This attractive species can be recognised by its large, diffuse panicles of slender, often interlaced branches bearing numerous small pink star-like flowers. Other features include the glabrous stem (unusual for series Radulae) and the felted leaves. This is a widespread European species which in Britain is mainly found in central and south-east England. It tends to occur as single bushes or small colonies.
The flowers have narrow elliptical bright pink petals, 8-10 x 3-5mm. The sharply-pointed patent to erect sepals are covered in red-tipped short-stalked glands. The styles are green and are exceeded by the stamens.
Leaves have 3-5 leaflets which are glabrous above and usually greenish-grey felted below. The terminal leaflet, c.8-11cm in length, is variable in shape from broadly elliptical to obovate or nearly rhomboid, with a long acuminate apex. The entire base (which does not curve in at the junction with the petiole) is probably a useful character, along with the shallowly but unevenly serrate margin; the larger teeth curve downwards slightly.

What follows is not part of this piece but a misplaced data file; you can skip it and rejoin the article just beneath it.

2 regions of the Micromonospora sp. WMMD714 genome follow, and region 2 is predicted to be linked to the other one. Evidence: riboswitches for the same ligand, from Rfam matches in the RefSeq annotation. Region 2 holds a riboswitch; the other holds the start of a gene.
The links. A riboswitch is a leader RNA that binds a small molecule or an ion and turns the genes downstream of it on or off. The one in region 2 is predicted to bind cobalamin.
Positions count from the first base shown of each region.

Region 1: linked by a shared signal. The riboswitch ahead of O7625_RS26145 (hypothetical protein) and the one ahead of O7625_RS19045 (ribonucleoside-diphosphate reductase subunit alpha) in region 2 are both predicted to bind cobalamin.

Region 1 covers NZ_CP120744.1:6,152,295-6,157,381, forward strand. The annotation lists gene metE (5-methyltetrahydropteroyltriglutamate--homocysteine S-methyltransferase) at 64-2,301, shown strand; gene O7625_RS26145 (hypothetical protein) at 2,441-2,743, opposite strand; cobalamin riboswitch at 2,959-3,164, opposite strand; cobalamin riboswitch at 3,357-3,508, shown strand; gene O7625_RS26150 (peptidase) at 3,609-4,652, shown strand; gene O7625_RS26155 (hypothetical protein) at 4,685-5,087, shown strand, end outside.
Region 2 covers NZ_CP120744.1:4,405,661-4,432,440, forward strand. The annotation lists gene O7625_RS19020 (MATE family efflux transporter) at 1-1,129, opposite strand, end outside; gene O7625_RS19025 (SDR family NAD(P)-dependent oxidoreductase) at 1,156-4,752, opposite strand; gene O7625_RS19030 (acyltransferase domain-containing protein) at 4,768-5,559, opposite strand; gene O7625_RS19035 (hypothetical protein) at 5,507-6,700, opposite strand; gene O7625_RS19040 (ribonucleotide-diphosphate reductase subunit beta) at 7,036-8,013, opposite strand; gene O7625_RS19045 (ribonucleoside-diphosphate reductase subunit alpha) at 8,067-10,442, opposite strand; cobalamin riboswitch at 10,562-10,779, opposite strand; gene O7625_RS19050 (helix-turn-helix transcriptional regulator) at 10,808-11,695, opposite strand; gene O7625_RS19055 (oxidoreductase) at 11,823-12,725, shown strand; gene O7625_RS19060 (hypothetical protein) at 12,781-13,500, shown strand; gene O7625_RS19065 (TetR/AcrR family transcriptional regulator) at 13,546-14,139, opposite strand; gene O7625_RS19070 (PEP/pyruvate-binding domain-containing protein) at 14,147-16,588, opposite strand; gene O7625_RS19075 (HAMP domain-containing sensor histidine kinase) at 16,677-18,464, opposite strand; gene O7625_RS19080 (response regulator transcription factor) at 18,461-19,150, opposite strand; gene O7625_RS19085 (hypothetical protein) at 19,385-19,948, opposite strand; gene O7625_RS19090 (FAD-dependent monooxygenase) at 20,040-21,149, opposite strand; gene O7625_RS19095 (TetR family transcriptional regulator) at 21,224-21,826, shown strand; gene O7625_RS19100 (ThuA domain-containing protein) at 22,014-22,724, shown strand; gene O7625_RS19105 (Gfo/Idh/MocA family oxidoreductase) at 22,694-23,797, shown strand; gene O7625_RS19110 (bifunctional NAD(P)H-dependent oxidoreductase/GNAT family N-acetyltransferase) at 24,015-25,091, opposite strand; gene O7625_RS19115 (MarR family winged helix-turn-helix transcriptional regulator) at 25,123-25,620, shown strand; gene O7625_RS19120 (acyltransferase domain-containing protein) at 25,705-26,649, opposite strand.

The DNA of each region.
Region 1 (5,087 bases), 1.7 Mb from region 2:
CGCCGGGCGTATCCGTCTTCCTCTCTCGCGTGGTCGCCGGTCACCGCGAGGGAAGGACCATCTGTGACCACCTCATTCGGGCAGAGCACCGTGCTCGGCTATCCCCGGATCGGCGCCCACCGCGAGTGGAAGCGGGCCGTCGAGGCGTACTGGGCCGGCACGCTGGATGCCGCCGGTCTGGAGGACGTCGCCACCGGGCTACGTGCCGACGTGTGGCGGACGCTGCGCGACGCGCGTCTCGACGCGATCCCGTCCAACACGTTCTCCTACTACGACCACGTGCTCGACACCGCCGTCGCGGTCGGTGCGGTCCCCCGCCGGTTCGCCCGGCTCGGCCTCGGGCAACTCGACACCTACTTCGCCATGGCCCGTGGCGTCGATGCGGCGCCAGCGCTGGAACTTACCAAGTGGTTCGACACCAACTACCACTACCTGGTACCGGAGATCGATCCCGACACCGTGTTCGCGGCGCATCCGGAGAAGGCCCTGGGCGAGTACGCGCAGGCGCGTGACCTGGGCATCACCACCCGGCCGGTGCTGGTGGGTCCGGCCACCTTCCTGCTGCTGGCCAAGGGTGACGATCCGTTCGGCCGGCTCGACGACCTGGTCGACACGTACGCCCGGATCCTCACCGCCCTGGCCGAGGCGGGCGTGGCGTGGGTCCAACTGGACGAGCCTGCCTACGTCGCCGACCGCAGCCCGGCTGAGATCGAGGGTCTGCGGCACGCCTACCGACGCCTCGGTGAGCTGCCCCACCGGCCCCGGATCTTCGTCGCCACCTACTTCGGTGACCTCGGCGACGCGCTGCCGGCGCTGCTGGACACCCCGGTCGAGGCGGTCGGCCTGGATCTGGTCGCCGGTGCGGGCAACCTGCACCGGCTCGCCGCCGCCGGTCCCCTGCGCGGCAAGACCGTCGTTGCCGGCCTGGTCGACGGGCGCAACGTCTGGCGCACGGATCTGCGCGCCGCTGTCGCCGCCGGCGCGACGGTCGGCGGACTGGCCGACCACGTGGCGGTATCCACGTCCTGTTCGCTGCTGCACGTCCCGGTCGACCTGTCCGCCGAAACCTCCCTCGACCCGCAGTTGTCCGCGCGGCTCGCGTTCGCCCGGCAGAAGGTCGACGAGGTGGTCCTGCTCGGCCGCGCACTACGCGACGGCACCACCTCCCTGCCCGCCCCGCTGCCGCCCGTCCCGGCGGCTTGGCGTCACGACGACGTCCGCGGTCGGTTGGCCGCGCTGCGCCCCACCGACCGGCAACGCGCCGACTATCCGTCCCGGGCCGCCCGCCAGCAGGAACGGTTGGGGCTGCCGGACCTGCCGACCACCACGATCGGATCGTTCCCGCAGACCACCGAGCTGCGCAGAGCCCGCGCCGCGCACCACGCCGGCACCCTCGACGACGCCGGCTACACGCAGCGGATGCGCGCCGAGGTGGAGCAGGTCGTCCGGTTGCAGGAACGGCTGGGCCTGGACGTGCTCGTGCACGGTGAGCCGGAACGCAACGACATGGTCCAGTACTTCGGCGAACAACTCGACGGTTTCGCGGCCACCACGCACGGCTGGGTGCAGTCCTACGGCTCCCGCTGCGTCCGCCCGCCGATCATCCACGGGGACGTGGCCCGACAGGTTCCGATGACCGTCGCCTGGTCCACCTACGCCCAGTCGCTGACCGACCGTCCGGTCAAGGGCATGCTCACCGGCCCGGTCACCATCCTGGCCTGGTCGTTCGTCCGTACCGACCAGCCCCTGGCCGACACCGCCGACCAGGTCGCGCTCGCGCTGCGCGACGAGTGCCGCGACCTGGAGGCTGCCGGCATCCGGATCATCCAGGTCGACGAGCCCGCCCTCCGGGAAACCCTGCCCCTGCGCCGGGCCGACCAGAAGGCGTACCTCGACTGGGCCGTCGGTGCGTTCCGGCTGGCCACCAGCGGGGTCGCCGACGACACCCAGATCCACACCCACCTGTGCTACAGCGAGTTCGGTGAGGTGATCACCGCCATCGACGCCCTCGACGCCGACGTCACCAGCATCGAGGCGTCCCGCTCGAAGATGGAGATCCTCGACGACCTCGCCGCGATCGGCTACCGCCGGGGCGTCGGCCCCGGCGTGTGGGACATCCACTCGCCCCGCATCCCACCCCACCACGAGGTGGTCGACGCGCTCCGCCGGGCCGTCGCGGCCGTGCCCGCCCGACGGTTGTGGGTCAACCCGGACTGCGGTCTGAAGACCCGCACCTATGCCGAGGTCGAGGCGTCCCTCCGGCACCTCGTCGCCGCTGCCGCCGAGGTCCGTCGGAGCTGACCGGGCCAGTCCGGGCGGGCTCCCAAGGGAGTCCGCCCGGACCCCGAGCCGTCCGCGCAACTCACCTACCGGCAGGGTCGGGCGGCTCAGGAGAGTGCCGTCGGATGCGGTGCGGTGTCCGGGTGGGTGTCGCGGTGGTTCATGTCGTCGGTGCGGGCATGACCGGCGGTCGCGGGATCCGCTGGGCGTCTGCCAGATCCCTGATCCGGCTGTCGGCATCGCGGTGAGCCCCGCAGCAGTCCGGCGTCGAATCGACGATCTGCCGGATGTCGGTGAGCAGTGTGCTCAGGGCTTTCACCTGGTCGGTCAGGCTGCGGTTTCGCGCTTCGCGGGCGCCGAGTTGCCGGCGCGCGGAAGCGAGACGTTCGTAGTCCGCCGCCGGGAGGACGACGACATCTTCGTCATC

The stem is angled, often with furrowed sides, becoming dark reddish-brown or deep purple in colour, and sometimes slightly pruinose. The main prickles on the angles are declining, with reddish bases and yellow points. There are abundant short glands and acicles which give the rough look and feel typical of the series. Middle photo by Mike Shaw.